Escape the real world and enter a fun virtual reality. (Illustration by Maya Vargas, Scripps College)
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Escape the real world and enter a fun virtual reality. (Illustration by Maya Vargas, Scripps College)

Users are able to enter a virtual reality where their social awkwardness is not only accepted, but embraced.

Within the first 15 minutes of booting up the game, I found myself in a bar serving virtual hooch to a desperately alcoholic Kermit the Frog. This is perhaps the only real way to introduce VRChat to the uninitiated — an online experience so unapologetically weird that a more mundane contextualization would be inauthentic to the game and its users.

It’s a virtual forum dictated by memes, nerd-culture and an underlying sense of shared social awkwardness, but for many of its users, it’s an invaluable place for self-help and free speech.

In 2014, developers Graham Gaylor and Jesse Joudrey created VRChat as an experiment. Although it is sold and marketed as a game, it is first and foremost a virtual forum. VRChat is a meeting place where users are encouraged to adopt a stunning variety of community-created avatars in order to interact with other users anonymously. Unlike the more pervasive message board style of forums, VRChat’s use of 3D models in a virtualized space makes interacting with others feel more personal.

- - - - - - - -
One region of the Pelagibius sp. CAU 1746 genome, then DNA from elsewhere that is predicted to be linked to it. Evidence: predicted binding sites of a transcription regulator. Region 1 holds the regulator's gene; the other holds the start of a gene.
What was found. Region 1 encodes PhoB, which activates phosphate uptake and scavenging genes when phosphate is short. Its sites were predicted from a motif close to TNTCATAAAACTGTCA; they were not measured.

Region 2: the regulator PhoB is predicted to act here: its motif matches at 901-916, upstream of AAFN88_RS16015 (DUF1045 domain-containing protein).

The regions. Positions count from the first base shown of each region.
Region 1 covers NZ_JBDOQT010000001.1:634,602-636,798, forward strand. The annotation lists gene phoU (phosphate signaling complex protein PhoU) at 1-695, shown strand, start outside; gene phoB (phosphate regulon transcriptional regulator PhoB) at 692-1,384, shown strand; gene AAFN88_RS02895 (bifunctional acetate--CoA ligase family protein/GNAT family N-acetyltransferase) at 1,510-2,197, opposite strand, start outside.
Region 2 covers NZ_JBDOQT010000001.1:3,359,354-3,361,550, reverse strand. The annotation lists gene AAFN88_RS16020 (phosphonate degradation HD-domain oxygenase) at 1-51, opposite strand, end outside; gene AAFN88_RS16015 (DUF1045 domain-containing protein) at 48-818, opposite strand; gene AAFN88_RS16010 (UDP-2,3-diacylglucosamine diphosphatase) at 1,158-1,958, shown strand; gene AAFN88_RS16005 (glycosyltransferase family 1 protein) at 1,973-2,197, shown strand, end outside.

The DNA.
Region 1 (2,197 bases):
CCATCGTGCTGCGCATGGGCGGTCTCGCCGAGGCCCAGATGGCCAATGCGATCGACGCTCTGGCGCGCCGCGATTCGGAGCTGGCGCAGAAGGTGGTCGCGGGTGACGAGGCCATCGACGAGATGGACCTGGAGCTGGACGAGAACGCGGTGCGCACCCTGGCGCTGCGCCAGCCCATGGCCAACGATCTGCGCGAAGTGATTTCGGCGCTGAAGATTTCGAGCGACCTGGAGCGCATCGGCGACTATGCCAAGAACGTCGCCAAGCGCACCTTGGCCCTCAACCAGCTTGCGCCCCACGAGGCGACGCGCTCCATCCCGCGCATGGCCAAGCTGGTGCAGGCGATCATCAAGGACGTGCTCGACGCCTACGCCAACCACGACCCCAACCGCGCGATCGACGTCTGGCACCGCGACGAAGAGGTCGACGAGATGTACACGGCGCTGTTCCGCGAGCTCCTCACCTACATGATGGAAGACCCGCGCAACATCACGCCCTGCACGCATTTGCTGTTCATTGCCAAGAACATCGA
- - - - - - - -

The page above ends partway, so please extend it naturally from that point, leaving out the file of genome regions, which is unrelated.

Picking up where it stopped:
Unlike the impersonal, almost inhuman, method of written communication popularized by standard social media, this real time mimicry of non-verbal human expressions creates an oddly intimate social experience — sometimes to the point of uneasiness.

Just like in real life, when users have a virtual space to roam around, it leads to dead air, fleeting meetings, missed connections and that soul-crushing phenomenon of being edged out of a circle. They are left to awkwardly skulk around the room, desperately looking for an “in” in the crowded conversation.

These uncomfortable moments only serve as proof of investment in VRChat’s world and community, and, paradoxically, it might be why so many self-described introverts flock to it. In my time with the game, I asked many random users their reasons for getting invested in the experience.

The common sentiment was that it was therapeutic — a safe-space for those who felt isolated, inept or otherwise not confident enough to practice their communication skills without feeling weighed down by real-world social consequences.

The anonymous nature of VRChat means that you can completely reinvent yourself just by changing a username and avatar. There are no feelings of lingering regret or embarrassment for making a social faux pas.

Despite the crazy avatars and oddities, there is a genuineness to VRChat that isn’t seen in other platforms. Most users are more than happy to reveal their life-stories, traumas, anxieties and struggles at the drop of a hat, and you can find entire YouTube channels dedicated to heartwarming and heart-wrenching conversations with strangers. There is a strong desire among the fan base to build personal connections, which VRChat encourages through its robust friends system.